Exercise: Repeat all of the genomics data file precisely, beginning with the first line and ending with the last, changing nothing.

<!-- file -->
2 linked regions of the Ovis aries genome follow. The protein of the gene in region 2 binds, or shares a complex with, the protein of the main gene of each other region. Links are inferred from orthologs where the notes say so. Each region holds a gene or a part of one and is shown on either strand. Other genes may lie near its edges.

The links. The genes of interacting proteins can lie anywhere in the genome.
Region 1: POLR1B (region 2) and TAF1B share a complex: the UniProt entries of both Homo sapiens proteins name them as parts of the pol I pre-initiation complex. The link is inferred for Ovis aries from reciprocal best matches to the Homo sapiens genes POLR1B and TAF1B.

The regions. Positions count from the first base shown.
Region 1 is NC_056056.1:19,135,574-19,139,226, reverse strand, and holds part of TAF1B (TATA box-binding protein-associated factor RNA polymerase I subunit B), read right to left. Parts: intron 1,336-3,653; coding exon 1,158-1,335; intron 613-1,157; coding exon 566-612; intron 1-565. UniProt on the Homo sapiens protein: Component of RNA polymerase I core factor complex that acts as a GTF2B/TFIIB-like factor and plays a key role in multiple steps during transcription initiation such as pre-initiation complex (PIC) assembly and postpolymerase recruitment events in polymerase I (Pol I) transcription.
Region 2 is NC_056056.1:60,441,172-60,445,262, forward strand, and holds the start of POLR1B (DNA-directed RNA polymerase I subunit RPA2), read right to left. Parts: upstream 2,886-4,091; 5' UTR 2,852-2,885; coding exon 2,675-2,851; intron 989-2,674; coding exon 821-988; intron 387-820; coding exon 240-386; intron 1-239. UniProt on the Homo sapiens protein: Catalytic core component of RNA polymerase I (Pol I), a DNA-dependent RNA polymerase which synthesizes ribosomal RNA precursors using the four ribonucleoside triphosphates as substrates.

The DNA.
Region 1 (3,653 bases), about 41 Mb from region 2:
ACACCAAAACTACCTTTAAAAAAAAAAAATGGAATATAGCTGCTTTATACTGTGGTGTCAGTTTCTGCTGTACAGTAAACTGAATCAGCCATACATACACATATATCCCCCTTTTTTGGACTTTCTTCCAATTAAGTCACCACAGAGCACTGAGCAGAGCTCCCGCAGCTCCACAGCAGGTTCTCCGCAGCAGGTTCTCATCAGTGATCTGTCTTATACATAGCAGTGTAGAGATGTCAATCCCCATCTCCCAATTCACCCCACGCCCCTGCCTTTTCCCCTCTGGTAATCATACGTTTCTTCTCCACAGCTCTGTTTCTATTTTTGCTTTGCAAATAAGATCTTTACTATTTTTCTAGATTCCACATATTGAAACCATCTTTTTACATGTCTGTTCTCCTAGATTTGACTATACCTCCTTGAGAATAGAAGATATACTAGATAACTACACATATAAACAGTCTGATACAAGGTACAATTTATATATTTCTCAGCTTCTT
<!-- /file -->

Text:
2 linked regions of the Ovis aries genome follow. The protein of the gene in region 2 binds, or shares a complex with, the protein of the main gene of each other region. Links are inferred from orthologs where the notes say so. Each region holds a gene or a part of one and is shown on either strand. Other genes may lie near its edges.

The links. The genes of interacting proteins can lie anywhere in the genome.
Region 1: POLR1B (region 2) and TAF1B share a complex: the UniProt entries of both Homo sapiens proteins name them as parts of the pol I pre-initiation complex. The link is inferred for Ovis aries from reciprocal best matches to the Homo sapiens genes POLR1B and TAF1B.

The regions. Positions count from the first base shown.
Region 1 is NC_056056.1:19,135,574-19,139,226, reverse strand, and holds part of TAF1B (TATA box-binding protein-associated factor RNA polymerase I subunit B), read right to left. Parts: intron 1,336-3,653; coding exon 1,158-1,335; intron 613-1,157; coding exon 566-612; intron 1-565. UniProt on the Homo sapiens protein: Component of RNA polymerase I core factor complex that acts as a GTF2B/TFIIB-like factor and plays a key role in multiple steps during transcription initiation such as pre-initiation complex (PIC) assembly and postpolymerase recruitment events in polymerase I (Pol I) transcription.
Region 2 is NC_056056.1:60,441,172-60,445,262, forward strand, and holds the start of POLR1B (DNA-directed RNA polymerase I subunit RPA2), read right to left. Parts: upstream 2,886-4,091; 5' UTR 2,852-2,885; coding exon 2,675-2,851; intron 989-2,674; coding exon 821-988; intron 387-820; coding exon 240-386; intron 1-239. UniProt on the Homo sapiens protein: Catalytic core component of RNA polymerase I (Pol I), a DNA-dependent RNA polymerase which synthesizes ribosomal RNA precursors using the four ribonucleoside triphosphates as substrates.

The DNA.
Region 1 (3,653 bases), about 41 Mb from region 2:
ACACCAAAACTACCTTTAAAAAAAAAAAATGGAATATAGCTGCTTTATACTGTGGTGTCAGTTTCTGCTGTACAGTAAACTGAATCAGCCATACATACACATATATCCCCCTTTTTTGGACTTTCTTCCAATTAAGTCACCACAGAGCACTGAGCAGAGCTCCCGCAGCTCCACAGCAGGTTCTCCGCAGCAGGTTCTCATCAGTGATCTGTCTTATACATAGCAGTGTAGAGATGTCAATCCCCATCTCCCAATTCACCCCACGCCCCTGCCTTTTCCCCTCTGGTAATCATACGTTTCTTCTCCACAGCTCTGTTTCTATTTTTGCTTTGCAAATAAGATCTTTACTATTTTTCTAGATTCCACATATTGAAACCATCTTTTTACATGTCTGTTCTCCTAGATTTGACTATACCTCCTTGAGAATAGAAGATATACTAGATAACTACACATATAAACAGTCTGATACAAGGTACAATTTATATATTTCTCAGCTTCTT